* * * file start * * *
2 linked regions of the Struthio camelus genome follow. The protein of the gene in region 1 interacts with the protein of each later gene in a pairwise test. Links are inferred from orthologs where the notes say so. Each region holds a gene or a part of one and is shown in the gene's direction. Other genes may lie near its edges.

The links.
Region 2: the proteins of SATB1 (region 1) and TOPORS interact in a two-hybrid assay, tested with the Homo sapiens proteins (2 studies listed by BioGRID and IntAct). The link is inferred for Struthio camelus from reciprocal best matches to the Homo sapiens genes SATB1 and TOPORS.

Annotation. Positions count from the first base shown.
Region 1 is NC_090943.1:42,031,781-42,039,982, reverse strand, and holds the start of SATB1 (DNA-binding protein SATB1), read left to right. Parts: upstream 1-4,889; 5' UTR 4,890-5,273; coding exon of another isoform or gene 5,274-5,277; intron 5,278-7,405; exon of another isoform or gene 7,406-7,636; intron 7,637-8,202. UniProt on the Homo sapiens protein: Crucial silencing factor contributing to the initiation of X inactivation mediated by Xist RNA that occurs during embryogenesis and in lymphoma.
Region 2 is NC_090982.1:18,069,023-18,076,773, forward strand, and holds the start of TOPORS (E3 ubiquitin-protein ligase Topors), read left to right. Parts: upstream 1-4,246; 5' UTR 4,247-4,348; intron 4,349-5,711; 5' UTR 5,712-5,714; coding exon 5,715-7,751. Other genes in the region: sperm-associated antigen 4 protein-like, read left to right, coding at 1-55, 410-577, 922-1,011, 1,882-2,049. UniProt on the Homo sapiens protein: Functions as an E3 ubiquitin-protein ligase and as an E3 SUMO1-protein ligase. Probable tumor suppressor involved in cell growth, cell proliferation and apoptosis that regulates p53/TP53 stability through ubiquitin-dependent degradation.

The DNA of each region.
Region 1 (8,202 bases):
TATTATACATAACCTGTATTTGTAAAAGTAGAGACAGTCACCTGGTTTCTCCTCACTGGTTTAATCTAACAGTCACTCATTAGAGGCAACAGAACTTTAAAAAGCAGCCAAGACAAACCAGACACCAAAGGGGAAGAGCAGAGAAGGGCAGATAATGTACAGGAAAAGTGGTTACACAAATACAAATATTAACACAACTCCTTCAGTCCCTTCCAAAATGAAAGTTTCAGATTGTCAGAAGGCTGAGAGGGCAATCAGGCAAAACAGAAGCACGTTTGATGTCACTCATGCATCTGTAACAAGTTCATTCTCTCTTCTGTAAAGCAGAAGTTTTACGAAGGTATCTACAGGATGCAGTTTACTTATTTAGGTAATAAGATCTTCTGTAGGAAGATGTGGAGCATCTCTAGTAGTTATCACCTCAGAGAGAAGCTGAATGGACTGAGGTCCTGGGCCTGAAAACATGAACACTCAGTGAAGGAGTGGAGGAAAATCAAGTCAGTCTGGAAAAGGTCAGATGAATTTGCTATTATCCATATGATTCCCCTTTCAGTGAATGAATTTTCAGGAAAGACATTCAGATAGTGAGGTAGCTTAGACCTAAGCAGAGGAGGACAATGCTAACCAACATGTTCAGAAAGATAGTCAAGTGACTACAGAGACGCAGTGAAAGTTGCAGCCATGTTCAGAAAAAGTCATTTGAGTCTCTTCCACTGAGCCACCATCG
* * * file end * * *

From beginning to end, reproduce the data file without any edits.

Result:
2 linked regions of the Struthio camelus genome follow. The protein of the gene in region 1 interacts with the protein of each later gene in a pairwise test. Links are inferred from orthologs where the notes say so. Each region holds a gene or a part of one and is shown in the gene's direction. Other genes may lie near its edges.

The links.
Region 2: the proteins of SATB1 (region 1) and TOPORS interact in a two-hybrid assay, tested with the Homo sapiens proteins (2 studies listed by BioGRID and IntAct). The link is inferred for Struthio camelus from reciprocal best matches to the Homo sapiens genes SATB1 and TOPORS.

Annotation. Positions count from the first base shown.
Region 1 is NC_090943.1:42,031,781-42,039,982, reverse strand, and holds the start of SATB1 (DNA-binding protein SATB1), read left to right. Parts: upstream 1-4,889; 5' UTR 4,890-5,273; coding exon of another isoform or gene 5,274-5,277; intron 5,278-7,405; exon of another isoform or gene 7,406-7,636; intron 7,637-8,202. UniProt on the Homo sapiens protein: Crucial silencing factor contributing to the initiation of X inactivation mediated by Xist RNA that occurs during embryogenesis and in lymphoma.
Region 2 is NC_090982.1:18,069,023-18,076,773, forward strand, and holds the start of TOPORS (E3 ubiquitin-protein ligase Topors), read left to right. Parts: upstream 1-4,246; 5' UTR 4,247-4,348; intron 4,349-5,711; 5' UTR 5,712-5,714; coding exon 5,715-7,751. Other genes in the region: sperm-associated antigen 4 protein-like, read left to right, coding at 1-55, 410-577, 922-1,011, 1,882-2,049. UniProt on the Homo sapiens protein: Functions as an E3 ubiquitin-protein ligase and as an E3 SUMO1-protein ligase. Probable tumor suppressor involved in cell growth, cell proliferation and apoptosis that regulates p53/TP53 stability through ubiquitin-dependent degradation.

The DNA of each region.
Region 1 (8,202 bases):
TATTATACATAACCTGTATTTGTAAAAGTAGAGACAGTCACCTGGTTTCTCCTCACTGGTTTAATCTAACAGTCACTCATTAGAGGCAACAGAACTTTAAAAAGCAGCCAAGACAAACCAGACACCAAAGGGGAAGAGCAGAGAAGGGCAGATAATGTACAGGAAAAGTGGTTACACAAATACAAATATTAACACAACTCCTTCAGTCCCTTCCAAAATGAAAGTTTCAGATTGTCAGAAGGCTGAGAGGGCAATCAGGCAAAACAGAAGCACGTTTGATGTCACTCATGCATCTGTAACAAGTTCATTCTCTCTTCTGTAAAGCAGAAGTTTTACGAAGGTATCTACAGGATGCAGTTTACTTATTTAGGTAATAAGATCTTCTGTAGGAAGATGTGGAGCATCTCTAGTAGTTATCACCTCAGAGAGAAGCTGAATGGACTGAGGTCCTGGGCCTGAAAACATGAACACTCAGTGAAGGAGTGGAGGAAAATCAAGTCAGTCTGGAAAAGGTCAGATGAATTTGCTATTATCCATATGATTCCCCTTTCAGTGAATGAATTTTCAGGAAAGACATTCAGATAGTGAGGTAGCTTAGACCTAAGCAGAGGAGGACAATGCTAACCAACATGTTCAGAAAGATAGTCAAGTGACTACAGAGACGCAGTGAAAGTTGCAGCCATGTTCAGAAAAAGTCATTTGAGTCTCTTCCACTGAGCCACCATCG